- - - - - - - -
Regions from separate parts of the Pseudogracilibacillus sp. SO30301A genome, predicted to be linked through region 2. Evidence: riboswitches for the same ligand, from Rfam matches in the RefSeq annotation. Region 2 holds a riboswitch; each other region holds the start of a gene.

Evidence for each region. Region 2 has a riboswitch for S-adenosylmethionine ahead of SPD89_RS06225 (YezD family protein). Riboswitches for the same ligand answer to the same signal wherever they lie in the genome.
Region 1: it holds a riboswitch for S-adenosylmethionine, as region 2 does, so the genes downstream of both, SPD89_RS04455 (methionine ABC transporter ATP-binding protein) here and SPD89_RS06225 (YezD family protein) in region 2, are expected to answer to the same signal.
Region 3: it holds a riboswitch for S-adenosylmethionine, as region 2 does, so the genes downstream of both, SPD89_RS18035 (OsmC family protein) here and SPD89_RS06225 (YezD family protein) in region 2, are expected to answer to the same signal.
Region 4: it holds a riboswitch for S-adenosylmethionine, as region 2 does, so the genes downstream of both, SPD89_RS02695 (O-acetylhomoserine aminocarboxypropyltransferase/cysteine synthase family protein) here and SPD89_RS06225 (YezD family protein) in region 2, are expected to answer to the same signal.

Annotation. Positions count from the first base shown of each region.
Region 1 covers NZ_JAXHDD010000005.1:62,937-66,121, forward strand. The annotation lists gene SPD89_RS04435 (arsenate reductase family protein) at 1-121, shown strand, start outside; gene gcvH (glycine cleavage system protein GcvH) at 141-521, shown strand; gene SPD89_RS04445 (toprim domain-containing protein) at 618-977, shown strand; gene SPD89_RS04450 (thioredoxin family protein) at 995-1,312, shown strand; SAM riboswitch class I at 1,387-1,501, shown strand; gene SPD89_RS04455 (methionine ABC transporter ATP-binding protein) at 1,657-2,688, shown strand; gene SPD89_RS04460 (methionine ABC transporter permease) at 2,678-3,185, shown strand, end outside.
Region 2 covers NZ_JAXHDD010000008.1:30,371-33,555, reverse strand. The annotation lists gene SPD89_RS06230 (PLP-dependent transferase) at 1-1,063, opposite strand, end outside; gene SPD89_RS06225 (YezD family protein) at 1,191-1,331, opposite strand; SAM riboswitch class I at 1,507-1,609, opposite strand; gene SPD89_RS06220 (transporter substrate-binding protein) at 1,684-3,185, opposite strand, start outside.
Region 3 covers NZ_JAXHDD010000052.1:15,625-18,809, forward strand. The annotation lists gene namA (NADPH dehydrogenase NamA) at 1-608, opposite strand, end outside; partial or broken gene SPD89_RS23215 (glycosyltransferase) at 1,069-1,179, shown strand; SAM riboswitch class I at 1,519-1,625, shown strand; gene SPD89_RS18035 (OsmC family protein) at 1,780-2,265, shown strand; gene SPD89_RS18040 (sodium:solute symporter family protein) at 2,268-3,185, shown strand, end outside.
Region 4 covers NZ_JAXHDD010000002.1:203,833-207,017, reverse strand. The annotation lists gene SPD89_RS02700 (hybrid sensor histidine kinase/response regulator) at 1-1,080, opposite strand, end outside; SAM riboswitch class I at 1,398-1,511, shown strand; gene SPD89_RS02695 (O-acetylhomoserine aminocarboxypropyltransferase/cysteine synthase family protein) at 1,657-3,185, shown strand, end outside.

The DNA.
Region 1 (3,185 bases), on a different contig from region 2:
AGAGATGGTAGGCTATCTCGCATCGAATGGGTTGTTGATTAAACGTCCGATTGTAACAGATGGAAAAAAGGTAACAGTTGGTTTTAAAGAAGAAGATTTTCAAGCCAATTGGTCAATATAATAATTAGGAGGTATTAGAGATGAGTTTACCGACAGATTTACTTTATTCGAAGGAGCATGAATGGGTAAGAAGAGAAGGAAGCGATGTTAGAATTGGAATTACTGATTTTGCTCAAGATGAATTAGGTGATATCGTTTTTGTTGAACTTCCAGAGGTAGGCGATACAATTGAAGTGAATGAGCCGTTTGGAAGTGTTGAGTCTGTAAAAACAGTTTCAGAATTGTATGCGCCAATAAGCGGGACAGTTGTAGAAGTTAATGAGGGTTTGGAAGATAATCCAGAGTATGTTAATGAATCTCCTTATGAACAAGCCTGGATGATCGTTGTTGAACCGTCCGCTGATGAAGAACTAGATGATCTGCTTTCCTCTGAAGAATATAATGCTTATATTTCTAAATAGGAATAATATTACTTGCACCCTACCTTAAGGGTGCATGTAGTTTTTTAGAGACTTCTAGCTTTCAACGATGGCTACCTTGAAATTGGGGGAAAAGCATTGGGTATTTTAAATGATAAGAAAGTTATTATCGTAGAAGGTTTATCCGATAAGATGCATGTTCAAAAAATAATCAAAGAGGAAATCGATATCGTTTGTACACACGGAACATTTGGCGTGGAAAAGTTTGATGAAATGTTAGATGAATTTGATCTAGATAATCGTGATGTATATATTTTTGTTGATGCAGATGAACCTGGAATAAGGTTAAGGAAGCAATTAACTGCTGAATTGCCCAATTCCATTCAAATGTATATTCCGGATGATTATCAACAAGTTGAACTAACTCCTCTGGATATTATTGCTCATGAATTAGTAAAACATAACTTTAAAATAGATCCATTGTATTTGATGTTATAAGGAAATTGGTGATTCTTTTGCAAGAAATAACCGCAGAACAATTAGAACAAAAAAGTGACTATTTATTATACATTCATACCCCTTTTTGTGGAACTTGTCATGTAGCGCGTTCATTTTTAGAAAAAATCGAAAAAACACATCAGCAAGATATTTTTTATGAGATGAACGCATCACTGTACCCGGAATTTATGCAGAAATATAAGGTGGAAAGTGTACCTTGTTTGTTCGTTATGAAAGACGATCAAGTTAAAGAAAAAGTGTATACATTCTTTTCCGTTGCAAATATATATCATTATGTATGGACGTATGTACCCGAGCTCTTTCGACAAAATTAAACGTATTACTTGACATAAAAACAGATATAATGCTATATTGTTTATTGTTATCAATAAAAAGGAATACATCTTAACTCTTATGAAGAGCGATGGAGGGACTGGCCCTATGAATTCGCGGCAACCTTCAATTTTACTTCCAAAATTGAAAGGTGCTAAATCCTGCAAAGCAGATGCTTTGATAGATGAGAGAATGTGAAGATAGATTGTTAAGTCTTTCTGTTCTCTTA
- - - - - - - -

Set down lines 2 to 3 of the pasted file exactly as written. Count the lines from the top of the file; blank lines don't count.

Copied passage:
Evidence for each region. Region 2 has a riboswitch for S-adenosylmethionine ahead of SPD89_RS06225 (YezD family protein). Riboswitches for the same ligand answer to the same signal wherever they lie in the genome.
Region 1: it holds a riboswitch for S-adenosylmethionine, as region 2 does, so the genes downstream of both, SPD89_RS04455 (methionine ABC transporter ATP-binding protein) here and SPD89_RS06225 (YezD family protein) in region 2, are expected to answer to the same signal.